Film Review – The King
The King (2019) tells the story of King Henry V of England (Timothee Chalamet), the young ruler who was known for his military successes during the Hundred Years’ War. Perhaps his best known victory came at the Battle of Agincourt in 1415, in which he led his troops against the French despite overwhelming odds. The battle was such a success that it crippled the French opposition and very nearly led to Henry conquering the country whole.
If this story sounds familiar, it may be because William Shakespeare wrote what might be the definitive account in his Henry IV and Henry V plays. This version – directed by David Michôd and co-written by Michôd and Joel Edgerton – translates much of the same elements but constructs the narrative with a modernist feel. This may not be a good thing. While the overall production looks good and the cast provides strong performances, seeing a darker, grittier version of this tale – without the eloquence of Shakespeare’s words – doesn’t provide much of a lasting impact.
One of the biggest issues with this iteration is trying to understand our protagonist’s motivation. When we first meet him, Henry (known as the Prince of Wales before his ascension) shows little interest for royal endeavors. He has a strained relationship with his father, King Henry IV (Ben Mendelsohn) as well as his younger brother, Thomas (Dean-Charles Chapman). Henry – or “Hal” as he is nicknamed – would rather spend time drinking with his friend John Falstaff (Edgerton) and engaging in various after hour activities with women.
This is the classic case of the “Reluctant Hero’s Journey,” in which a character initially refuses to embark on a quest but eventually does so. The problem with this version of Henry V is that there is no transition between him being the young irresponsible boy, to the courageous warrior king, to the unbending ruler. In one scene, we watch as Hal tells his father that he has no interest in the crown, but only a few scenes later we watch as he upstages Thomas against a rebellious faction, even going so far as to challenge the rebel leader in a one-on-one fight to the death.
So what exactly happened here? How did Hal go from a reckless youth all the way to calling out an enemy to fight in single combat? How did he go from refusing his father’s throne to accepting it? The reasons are a little muddled. The narrative doesn’t specify what the exact cause for this change is. We don’t know if he really did want to upstage his brother, or if he had a hidden love for his father, or if he was doing it for the benefit of England – it all kind of mixes together in a foggy stew.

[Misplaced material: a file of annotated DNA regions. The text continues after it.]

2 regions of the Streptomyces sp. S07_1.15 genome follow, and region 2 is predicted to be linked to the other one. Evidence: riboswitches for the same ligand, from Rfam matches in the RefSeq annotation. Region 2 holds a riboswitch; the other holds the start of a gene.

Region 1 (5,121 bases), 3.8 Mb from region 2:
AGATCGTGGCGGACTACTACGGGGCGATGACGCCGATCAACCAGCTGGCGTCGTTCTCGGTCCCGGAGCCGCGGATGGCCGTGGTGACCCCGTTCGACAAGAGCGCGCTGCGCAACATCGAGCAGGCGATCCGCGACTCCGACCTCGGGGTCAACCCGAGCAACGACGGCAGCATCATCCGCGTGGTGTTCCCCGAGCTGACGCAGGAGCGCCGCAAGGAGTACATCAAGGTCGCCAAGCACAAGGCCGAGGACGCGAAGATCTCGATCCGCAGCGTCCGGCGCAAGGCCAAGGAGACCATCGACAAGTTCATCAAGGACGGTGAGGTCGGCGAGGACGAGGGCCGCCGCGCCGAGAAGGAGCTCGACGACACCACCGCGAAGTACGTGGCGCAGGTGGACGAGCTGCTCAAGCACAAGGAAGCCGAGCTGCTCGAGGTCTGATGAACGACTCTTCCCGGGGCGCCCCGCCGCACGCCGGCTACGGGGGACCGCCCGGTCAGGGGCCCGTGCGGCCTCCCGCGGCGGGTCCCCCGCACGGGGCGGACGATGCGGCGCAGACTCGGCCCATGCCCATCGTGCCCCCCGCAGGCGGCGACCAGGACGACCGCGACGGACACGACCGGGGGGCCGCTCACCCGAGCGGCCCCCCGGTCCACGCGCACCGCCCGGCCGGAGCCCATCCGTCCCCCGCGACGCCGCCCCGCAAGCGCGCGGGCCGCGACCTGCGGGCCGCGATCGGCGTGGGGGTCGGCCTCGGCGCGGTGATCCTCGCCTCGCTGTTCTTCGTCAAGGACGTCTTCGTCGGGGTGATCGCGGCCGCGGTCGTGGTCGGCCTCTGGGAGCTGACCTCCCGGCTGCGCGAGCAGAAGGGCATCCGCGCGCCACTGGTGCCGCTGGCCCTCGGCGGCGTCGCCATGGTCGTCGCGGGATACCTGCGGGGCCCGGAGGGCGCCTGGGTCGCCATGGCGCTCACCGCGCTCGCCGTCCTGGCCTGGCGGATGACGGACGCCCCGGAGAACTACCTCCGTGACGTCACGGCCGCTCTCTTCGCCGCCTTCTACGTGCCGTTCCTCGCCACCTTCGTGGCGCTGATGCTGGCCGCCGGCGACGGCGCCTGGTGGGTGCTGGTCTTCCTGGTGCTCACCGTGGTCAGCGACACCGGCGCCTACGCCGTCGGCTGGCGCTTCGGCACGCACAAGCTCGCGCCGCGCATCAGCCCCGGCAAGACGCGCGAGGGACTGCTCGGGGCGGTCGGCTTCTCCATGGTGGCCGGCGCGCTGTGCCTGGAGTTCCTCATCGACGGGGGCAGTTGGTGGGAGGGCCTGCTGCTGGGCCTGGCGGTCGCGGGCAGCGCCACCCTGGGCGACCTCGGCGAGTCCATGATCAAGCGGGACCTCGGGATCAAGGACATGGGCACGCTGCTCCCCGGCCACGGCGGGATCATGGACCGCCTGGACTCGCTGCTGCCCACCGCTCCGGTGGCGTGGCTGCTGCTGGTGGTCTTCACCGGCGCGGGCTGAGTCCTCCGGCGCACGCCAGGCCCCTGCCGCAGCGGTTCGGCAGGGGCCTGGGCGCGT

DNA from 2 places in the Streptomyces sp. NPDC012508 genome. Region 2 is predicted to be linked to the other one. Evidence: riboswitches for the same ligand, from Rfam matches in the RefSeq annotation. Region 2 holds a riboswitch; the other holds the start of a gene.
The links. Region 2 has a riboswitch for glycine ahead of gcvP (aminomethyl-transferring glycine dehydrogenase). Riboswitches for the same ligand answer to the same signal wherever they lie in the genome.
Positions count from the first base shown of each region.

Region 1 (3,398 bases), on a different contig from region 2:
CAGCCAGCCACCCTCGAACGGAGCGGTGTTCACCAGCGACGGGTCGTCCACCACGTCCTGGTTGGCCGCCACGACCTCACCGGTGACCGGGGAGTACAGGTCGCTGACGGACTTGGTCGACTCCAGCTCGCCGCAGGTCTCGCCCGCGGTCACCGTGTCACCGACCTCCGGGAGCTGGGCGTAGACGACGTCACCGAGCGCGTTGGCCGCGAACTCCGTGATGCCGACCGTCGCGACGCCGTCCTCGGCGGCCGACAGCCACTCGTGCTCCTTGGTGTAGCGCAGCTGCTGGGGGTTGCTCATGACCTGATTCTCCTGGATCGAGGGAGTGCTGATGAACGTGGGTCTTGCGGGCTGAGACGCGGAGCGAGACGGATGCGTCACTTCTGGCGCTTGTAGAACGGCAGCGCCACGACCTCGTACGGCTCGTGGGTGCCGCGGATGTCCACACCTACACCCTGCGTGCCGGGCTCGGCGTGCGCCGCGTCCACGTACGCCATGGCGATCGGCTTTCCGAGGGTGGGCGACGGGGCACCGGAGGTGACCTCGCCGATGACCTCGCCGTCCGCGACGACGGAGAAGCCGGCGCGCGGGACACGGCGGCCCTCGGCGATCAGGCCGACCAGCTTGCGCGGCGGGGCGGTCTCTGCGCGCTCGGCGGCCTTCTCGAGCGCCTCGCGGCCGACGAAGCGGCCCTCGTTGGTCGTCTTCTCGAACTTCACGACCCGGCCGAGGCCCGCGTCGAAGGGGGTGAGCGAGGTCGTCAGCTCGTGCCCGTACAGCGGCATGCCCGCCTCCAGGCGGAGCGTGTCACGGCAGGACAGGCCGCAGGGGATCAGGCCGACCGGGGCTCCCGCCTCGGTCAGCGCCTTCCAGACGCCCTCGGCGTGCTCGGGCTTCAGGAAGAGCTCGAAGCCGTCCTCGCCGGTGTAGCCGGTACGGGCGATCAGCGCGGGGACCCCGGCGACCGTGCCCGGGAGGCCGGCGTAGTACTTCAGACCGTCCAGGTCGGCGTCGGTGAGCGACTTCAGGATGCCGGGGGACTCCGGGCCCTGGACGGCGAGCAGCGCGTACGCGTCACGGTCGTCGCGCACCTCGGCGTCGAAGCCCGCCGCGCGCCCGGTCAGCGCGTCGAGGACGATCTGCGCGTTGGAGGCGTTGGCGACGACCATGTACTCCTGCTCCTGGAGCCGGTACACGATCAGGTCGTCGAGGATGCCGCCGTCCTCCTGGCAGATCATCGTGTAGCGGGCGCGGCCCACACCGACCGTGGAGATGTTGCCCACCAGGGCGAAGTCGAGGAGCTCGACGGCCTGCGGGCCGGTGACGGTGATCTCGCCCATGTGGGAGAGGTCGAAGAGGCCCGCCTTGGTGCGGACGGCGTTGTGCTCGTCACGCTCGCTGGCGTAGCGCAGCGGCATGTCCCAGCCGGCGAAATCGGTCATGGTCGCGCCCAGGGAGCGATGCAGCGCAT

Chalamet was an interesting choice to play the central role. He fulfills the requirements of a “boy king” with his baby face and slender build, but Chalamet is such a charismatic and effective actor that he makes us believe that he would be able to lead an entire kingdom. He plays Hal as subdued, with a certain level of detachment that could be confused with disinterest in the hands of a lesser actor. This is a different approach to the character compared to other well-known depictions, such as Laurence Olivier or Kenneth Branagh. Where Olivier seemed bigger than life, Chalamet has a down to earth, everyman quality that allows him to stand apart even when Hal’s motivations aren’t clearly drawn out.
The rest of the cast are all very good in their respective parts. Joel Edgerton gets his time to shine as Falstaff, the hard drinking warrior whose advice he imparts only when absolutely necessary. Sean Harris makes an impression as William Gascoigne. Gascoigne serves as a royal advisor to the throne, but with Harris’ signature voice he makes the character seem as though he has his own plans hidden up his sleeve. And Robert Pattinson continues his streak of interesting and diverse acting choices as The Dauphin, leader of the French army against Hal. Pattinson steals every scene that he is in, molding The Dauphin with eccentric qualities and hitting every piece of dialogue with the sneer of a royal jester. Pattinson’s scenes alone make the film worth a watch.
Adam Arkapaw’s cinematography bathes the screen with heavy contrasts between light and dark. There’s a washed out aesthetic that baths scenes in darkness – even daytime sequences are cloaked in shadow. The Battle of Agincourt is depicted as a dreary looking affair, where soldiers roll around in mud and blood. The visuals set the tone – the pageantry and color of past historical epics are replaced with grime and mud. I can appreciate how Michôd and his team attempted to do something different with this material, but I wonder if making the visuals gritty and dark will attract or repel those unaware of this story.
The King is an admirable, albeit forgettable, retelling of a well-known character. While it does have its qualities, the flimsy character development hindered me from investing emotionally into this portrayal. I’m glad I saw it, but I doubt anyone will rush back to see this come next St. Crispin’s Day.